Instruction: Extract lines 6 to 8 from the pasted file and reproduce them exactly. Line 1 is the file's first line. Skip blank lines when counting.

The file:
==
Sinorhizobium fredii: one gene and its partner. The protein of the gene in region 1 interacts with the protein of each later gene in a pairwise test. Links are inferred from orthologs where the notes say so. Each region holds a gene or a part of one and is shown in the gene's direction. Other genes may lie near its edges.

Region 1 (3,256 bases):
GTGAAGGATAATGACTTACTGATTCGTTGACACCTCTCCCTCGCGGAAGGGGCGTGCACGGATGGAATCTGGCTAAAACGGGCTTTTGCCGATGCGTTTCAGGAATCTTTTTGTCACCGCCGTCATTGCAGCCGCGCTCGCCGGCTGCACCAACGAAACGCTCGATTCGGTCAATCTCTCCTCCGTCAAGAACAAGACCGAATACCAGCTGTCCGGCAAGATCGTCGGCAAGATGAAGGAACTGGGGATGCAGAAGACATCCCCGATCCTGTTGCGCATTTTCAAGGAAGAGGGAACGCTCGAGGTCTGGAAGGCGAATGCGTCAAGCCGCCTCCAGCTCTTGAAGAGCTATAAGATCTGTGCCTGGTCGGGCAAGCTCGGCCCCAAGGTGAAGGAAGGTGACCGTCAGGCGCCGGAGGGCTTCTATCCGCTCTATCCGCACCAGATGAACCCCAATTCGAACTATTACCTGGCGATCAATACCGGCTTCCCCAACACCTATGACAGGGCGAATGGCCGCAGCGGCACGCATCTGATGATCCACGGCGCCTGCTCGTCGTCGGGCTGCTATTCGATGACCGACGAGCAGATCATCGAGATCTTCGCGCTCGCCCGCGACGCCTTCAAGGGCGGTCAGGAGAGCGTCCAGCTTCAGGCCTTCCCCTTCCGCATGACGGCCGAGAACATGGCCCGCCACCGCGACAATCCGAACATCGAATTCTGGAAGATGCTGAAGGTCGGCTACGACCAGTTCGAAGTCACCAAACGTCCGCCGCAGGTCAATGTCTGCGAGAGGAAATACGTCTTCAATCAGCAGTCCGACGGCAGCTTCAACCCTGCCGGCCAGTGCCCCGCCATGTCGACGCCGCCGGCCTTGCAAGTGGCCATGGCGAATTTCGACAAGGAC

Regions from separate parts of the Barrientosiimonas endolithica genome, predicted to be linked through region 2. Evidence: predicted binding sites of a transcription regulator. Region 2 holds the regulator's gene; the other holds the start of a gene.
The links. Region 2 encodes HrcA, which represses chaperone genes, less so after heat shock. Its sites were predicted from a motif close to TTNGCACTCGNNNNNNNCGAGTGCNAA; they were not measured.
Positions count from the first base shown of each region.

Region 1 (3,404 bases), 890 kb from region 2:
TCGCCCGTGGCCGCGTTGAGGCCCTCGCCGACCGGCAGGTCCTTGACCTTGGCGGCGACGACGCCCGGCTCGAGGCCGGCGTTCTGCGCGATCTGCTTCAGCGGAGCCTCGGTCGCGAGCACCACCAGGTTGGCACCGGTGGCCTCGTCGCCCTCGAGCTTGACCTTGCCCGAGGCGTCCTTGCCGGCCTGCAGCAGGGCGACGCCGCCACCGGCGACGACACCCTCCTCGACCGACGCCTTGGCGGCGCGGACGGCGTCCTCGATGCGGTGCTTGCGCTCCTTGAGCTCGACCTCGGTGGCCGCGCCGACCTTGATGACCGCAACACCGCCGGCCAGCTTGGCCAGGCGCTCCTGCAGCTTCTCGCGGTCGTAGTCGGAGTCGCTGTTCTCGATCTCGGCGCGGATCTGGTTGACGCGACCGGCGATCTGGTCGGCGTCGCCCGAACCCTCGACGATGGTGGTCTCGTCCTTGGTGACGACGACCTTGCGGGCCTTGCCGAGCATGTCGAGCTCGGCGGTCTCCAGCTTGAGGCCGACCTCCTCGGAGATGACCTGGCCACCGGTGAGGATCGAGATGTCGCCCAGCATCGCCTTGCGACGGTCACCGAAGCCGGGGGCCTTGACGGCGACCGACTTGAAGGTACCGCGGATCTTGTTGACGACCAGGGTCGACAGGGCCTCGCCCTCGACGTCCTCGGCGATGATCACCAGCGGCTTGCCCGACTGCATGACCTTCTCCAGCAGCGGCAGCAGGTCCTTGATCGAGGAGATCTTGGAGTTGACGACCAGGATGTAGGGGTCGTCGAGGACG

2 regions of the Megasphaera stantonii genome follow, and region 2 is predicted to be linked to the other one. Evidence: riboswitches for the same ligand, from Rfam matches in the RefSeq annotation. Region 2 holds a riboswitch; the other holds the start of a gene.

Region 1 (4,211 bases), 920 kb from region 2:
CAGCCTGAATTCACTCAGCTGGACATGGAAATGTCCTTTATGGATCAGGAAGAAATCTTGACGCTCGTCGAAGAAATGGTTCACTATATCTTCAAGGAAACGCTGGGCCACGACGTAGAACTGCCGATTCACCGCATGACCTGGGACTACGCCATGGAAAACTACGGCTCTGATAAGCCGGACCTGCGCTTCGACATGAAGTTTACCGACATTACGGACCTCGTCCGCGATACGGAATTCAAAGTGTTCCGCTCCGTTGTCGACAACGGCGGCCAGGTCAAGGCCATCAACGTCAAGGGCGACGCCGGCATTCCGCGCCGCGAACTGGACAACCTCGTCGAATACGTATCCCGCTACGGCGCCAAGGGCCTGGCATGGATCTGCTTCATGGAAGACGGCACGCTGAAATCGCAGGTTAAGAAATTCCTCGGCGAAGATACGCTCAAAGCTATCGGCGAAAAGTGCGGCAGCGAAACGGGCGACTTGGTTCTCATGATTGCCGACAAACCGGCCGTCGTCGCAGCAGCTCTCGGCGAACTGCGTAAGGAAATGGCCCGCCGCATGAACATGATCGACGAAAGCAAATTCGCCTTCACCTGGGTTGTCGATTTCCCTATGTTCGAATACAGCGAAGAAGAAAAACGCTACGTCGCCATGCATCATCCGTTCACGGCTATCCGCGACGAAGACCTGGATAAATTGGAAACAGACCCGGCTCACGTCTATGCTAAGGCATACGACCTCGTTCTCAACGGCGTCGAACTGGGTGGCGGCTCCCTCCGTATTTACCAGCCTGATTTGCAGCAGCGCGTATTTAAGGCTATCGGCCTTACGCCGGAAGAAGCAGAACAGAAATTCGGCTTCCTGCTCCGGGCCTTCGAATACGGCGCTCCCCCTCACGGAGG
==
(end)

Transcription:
Positions count from the first base shown of each region.

Region 1 (3,404 bases), 890 kb from region 2:
TCGCCCGTGGCCGCGTTGAGGCCCTCGCCGACCGGCAGGTCCTTGACCTTGGCGGCGACGACGCCCGGCTCGAGGCCGGCGTTCTGCGCGATCTGCTTCAGCGGAGCCTCGGTCGCGAGCACCACCAGGTTGGCACCGGTGGCCTCGTCGCCCTCGAGCTTGACCTTGCCCGAGGCGTCCTTGCCGGCCTGCAGCAGGGCGACGCCGCCACCGGCGACGACACCCTCCTCGACCGACGCCTTGGCGGCGCGGACGGCGTCCTCGATGCGGTGCTTGCGCTCCTTGAGCTCGACCTCGGTGGCCGCGCCGACCTTGATGACCGCAACACCGCCGGCCAGCTTGGCCAGGCGCTCCTGCAGCTTCTCGCGGTCGTAGTCGGAGTCGCTGTTCTCGATCTCGGCGCGGATCTGGTTGACGCGACCGGCGATCTGGTCGGCGTCGCCCGAACCCTCGACGATGGTGGTCTCGTCCTTGGTGACGACGACCTTGCGGGCCTTGCCGAGCATGTCGAGCTCGGCGGTCTCCAGCTTGAGGCCGACCTCCTCGGAGATGACCTGGCCACCGGTGAGGATCGAGATGTCGCCCAGCATCGCCTTGCGACGGTCACCGAAGCCGGGGGCCTTGACGGCGACCGACTTGAAGGTACCGCGGATCTTGTTGACGACCAGGGTCGACAGGGCCTCGCCCTCGACGTCCTCGGCGATGATCACCAGCGGCTTGCCCGACTGCATGACCTTCTCCAGCAGCGGCAGCAGGTCCTTGATCGAGGAGATCTTGGAGTTGACGACCAGGATGTAGGGGTCGTCGAGGACG